Most with Aids virus don’t know they have it

First Published- 18 Jul 2007

July 18, 2007
Most with Aids virus don’t know they have it
By Judith Tan
THIS is the bad news in Singapore’s fight against Aids: Most adults who are infected do not know it, and some are being treated wrongly in hospitals.
A study of more than 3,000 leftover blood samples from public hospital patients early this year showed that one in 350 was infected with the human immunodeficiency virus (HIV) which causes Aids.
This is consistent with a UNAids estimate that 0.3 per cent of Singapore’s adult population is infected with the Aids virus.
If accurate, this would mean that Singapore has about 9,000 infected adults, much more than the official figure of 2,852 people, including 25 children, who are HIV-positive, and 1,547 with Aids.
But worryingly, neither the patients in the study nor their doctors were aware. Infected men outnumbered women 15 to one and all were being treated for other medical conditions.
As the study was done anonymously, none of the infected patients was traced and all will remain undiagnosed unless they undergo a HIV test.
Revealing this yesterday, Senior Minister of State (Foreign Affairs and Information, Communications and the Arts) Balaji Sadasivan called it a serious problem with implications for patients, healthcare workers and hospitals.
He described three kinds of patients who may be undergoing treatment while unaware of their HIV status.
The least serious: a patient who seeks treatment for myopia or short-sightedness and has Lasik treatment which does not have an impact on his condition. His health does not suffer directly from the missed diagnosis, but he has lost an opportunity to be treated early for HIV infection.
More serious: in treating a patient’s symptoms, doctors may unknowingly prescribe drugs that worsen his ability to fight disease.
For example, the patient may be given steroids, which reduce his immunity to disease and could trigger HIV-related infections.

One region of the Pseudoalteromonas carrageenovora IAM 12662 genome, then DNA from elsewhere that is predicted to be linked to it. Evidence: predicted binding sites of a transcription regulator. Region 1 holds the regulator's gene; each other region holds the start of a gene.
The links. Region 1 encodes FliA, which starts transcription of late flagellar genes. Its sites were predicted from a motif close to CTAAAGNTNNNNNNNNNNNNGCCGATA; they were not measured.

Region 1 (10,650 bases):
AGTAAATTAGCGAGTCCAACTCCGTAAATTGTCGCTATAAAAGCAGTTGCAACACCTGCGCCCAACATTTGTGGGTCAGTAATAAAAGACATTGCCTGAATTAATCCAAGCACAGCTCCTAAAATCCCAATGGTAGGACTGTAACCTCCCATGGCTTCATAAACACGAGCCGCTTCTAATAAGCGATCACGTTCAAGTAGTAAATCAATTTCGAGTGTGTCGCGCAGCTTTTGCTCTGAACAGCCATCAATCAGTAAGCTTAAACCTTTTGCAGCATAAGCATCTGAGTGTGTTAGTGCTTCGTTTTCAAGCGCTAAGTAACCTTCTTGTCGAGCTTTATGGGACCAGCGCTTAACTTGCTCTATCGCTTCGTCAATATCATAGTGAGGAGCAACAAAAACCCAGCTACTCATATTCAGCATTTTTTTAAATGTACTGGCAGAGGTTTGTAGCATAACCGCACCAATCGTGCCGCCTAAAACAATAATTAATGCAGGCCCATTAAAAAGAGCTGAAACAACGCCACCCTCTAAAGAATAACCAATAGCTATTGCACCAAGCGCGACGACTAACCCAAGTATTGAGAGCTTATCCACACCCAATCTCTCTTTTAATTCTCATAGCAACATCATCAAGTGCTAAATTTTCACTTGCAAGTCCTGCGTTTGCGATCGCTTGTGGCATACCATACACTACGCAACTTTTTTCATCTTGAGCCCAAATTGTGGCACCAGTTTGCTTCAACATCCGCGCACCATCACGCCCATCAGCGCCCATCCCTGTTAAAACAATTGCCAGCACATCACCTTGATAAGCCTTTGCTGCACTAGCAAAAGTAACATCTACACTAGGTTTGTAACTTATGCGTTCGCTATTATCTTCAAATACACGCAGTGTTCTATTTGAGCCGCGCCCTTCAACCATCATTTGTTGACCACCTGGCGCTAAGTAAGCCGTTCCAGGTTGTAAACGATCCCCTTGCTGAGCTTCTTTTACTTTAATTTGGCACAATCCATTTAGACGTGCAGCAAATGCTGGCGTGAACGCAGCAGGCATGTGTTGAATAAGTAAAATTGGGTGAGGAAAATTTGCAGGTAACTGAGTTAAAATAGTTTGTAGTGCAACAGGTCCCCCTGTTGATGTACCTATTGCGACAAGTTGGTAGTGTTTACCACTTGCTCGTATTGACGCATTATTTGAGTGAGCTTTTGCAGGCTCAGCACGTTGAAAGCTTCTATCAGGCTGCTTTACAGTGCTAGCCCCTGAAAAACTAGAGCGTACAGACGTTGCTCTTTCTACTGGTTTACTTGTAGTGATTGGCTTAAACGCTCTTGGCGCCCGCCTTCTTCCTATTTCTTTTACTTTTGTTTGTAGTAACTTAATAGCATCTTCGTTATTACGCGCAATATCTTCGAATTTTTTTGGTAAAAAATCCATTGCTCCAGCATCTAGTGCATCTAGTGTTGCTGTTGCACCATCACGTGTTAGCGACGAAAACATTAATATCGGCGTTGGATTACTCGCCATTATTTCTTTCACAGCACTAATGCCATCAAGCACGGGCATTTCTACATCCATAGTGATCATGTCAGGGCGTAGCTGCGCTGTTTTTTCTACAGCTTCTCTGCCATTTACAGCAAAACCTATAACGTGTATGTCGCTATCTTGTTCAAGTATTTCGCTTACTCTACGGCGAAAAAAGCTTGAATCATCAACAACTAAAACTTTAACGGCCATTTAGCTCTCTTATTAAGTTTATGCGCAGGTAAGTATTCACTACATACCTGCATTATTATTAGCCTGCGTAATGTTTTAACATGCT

Then, there are the patients whose symptoms may be totally HIV-related. But because they have been misdiagnosed, they receive the wrong treatment.
Dr Balaji cited the example of a HIV-infected person who falls ill with chronic diarrhoea and weight loss.
If his status is not known, he might end up having many expensive and unnecessary investigations like
MRI scans and colonoscopy, and a wrong diagnosis could still be made.
A simple HIV test would have allowed the patient to be treated correctly, he said.
But many of those at risk refuse to get tested for HIV, fearing the stigma associated with Aids.

Doctors are also not allowed to conduct HIV tests on patients without their consent.

Dr Balaji stressed that he was not pushing for mandatory testing, but urged those at risk to get themselves tested.
Speaking at the launch of Art Revelations, a workplace HIV/Aids education programme, he called the blood sample study a milestone in Singapore’s fight against Aids.
He said hospitals and the medical establishment should reflect on the implications and come up with new ways of caring for patients with HIV.
The medical fraternity should worry about the current situation, because misdiagnosis might well lead to complaints of professional failure against doctors and hospitals.
But rather than compel patients to get tested, he said doctors should explain and tell them why they would be better off knowing if they have HIV so that they could be treated.
Dr Balaji is off to Sydney today to learn more about Australian best practices in fighting HIV and Aids.
He is leading a Ministry of Health study team which includes ministry experts as well as members of activist groups Action for Aids,Fridae.com. and Oogacharga.
juditht@sph.com.sg